More than anything, according to the vast majority of reports from the day, the primary problem was accessing the third row. Installed as it were as an afterthought, clamoring over the second row seat to get to that original third row seat was an exercise best undertaken by only the most nimble members of the traveling party.
With the 2008 redesign, the second row outboard seats were capable of being moved out of the way more effectively. There was the added option of walking between the second row seats—if the middle section was folded, taking advantage of the ‘Center Stow” feature. This enabled the center section of the second row to slide forward into the center console between the front seats, thus opening a space between the outboard second row seats.
For the 2008 redesign, the 2.4-liter inline four was jettisoned in favor of V6 power across the board. Displacing 3.5 liters, the engine produced 270 horsepower and 248 ft-lbs of torque. The transmission was a five-speed automatic, and as before, the Highlander was offered with both front- and all-wheel drive.
Even though the Highlander was all-new, the trim packaging strategy remained the same. For 2008, Base Highlanders came with 17-inch alloy wheels, privacy glass, a fold-flat third-row seat, a tilt-and-telescoping steering wheel, A/C, a CD-based stereo audio system with an auxiliary input jack for portable audio devices, as well as power mirrors, windows and door locks.
The more aggressive Sport package consisted of 19-inch wheels, a firmer sport-tuned suspension, a flip-up rear hatch window, and a 3.5-inch monitor on which the output of the rear back-up camera was also displayed. The Sport package’s audio system featured an in-dash CD changer with MP3/WMA capability. And, while it shared cloth upholstery with the Base model, the Sport model employed an upgraded seat fabric. Naturally, the steering wheel was leather-wrapped and there was one-touch folding capability for the second-row seats.
The Highlander Limited got 19-inch wheels too, but its suspension was tuned more softly than the Sport's. Limited was also adorned with power folding and heated outside mirrors, an auto-dimming inside rear-view mirror, leather upholstery, and a 10-way power driver seat. Keyless start and wood-grain interior trim added an extra luxurious touch, while dual-zone automatic climate control rounded out the Limited package’s standard offerings.
In deference to the increased size of the passenger compartment, a manual rear air-conditioning system was made available on Base and Sport models. In keeping with its more upscale nature, Limited models offered it too, but with automatic temperature and fan control. Buyers had the option of dropping the third row seat from Base and Sport models. If they chose to do so, a price credit was given.
Completing the 2008 Toyota Highlander’s options list were a sunroof, a power liftgate, heated front seats, a rear DVD entertainment system, and a towing prep kit. Navigation and Bluetooth connectivity were available as well. However, buyers had to spring for the high-end JBL sound system to get them. If they chose that option, the Highlander’s speaker count jumped to nine from six to nine, but its CD changer’s capacity dropped to four from six.
An inline four-cylinder powerplant option returned to the Highlander’s lineup for 2009. This time it was a 187-horsepower engine displacing 2.7-liters and generating 186 ft-lbs of torque. Fitted to Base front-drive Highlander models only, the four-cylinder engine was mated to a six-speed automatic transmission.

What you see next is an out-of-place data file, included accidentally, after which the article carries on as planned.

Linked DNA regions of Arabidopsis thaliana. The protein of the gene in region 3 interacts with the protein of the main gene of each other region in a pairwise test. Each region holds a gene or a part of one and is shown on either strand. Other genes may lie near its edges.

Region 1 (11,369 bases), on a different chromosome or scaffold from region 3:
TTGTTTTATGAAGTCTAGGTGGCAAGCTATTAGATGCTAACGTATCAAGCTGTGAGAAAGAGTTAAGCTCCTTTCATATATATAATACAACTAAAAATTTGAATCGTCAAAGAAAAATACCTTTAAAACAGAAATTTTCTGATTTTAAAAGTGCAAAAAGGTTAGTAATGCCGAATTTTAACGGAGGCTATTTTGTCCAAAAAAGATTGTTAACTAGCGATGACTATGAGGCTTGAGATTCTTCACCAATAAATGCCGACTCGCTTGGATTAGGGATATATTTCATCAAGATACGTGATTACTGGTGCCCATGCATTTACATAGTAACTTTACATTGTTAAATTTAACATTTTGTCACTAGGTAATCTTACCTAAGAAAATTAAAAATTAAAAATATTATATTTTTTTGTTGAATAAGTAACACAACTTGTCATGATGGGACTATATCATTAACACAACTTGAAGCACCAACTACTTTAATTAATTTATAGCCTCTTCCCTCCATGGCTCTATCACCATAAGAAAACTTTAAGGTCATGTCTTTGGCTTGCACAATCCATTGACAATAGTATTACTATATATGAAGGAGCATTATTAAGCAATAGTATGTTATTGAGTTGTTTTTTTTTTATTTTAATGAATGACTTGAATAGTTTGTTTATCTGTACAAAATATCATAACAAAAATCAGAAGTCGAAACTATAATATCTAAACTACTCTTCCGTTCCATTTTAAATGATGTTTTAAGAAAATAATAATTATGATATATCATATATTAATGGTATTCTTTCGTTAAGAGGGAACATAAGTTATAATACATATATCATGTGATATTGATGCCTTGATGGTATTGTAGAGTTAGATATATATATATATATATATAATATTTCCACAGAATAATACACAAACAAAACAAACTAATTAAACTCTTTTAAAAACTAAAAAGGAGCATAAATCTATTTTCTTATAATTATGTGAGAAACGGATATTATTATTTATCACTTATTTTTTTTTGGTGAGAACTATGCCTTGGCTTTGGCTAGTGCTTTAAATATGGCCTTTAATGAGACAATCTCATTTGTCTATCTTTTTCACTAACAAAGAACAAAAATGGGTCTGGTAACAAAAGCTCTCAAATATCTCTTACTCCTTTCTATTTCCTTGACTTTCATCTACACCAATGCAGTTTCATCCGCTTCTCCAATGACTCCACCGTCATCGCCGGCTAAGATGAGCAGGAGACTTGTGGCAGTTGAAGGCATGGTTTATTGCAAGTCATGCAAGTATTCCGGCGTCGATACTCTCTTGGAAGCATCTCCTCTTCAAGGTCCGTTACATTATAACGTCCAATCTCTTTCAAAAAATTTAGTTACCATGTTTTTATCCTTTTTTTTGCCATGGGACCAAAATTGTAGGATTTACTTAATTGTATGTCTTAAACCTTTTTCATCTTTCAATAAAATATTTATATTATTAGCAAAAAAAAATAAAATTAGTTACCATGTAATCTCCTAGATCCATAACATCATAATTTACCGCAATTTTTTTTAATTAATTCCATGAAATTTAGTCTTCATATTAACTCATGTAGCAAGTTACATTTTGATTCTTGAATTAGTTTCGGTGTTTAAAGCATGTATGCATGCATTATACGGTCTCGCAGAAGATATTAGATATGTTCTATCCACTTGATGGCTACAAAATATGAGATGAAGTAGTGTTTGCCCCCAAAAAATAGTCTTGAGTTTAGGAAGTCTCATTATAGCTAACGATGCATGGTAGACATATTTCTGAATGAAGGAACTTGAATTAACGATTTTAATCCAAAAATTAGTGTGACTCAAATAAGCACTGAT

For 2010, some of the most popular optional offerings were bundled into a new trim package designated “SE”. And while it offered the 17-inch wheels from the Base model, it also co-opted a sunroof, dual-zone automatic climate control, heated seats, leather, and a power-actuated passenger seat.
The Sport package was dropped for 2011, making way for the SE package to add to its 2010 offerings a power tailgate (with a separate glass hatch), roof rails, foglamps, a heated windshield wiper parking position de-icer grid, an eight-way power driver’s seat, an auto-dimming rearview mirror, a back-up camera, and an upgraded audio system (which was also offered as optional on the Base model) with satellite radio as well as a USB port. The system offered Bluetooth phone connectivity and audio streaming.
Offering the best of a passenger car’s attributes with the “command” seating position and expanded cargo capability so many people appreciate about SUVs, the Toyota Highlander ignited the explosion of an entirely new segment within the automotive marketplace. The success of Toyota’s Highlander demonstrated conclusively that all most SUV buyers really wanted was the look of the behemoths—without the overkill of their capability.
Blending Toyota’s reputation for quality, longevity and economy of operation into the mix didn’t hurt either. Yeah, the company has taken a few hits lately, and arguably much of it is due to becoming complacent in the number one spot, but the fact remains, very few car companies build cars with all of the aforementioned attributes the way Toyota does.
(There ain’t no sense in hatin’ y’all, that’s just how it is…)
Which isn’t to say Highlanders are flawless. Just like any other mechanical device, failure is a Highlander option too. That said, there have been a number of recalls for Toyota’s mid-size CUV over the years. To find which ones affect the model year you’re considering, run an Internet search for “Toyota Highlander recall” incorporating the model year of your interest.
And while the Toyota’s nature pretty much ensured the vast majority of Highlanders ever built were sold to pretty responsible people, the possibilities of mechanical problems still exist. Make sure you have any pre-owned vehicle you’re seriously looking at subjected to a pre-purchase inspection by the most anally retentive mechanic you can find. Ideally, one intimately familiar with whatever make and model you’re considering.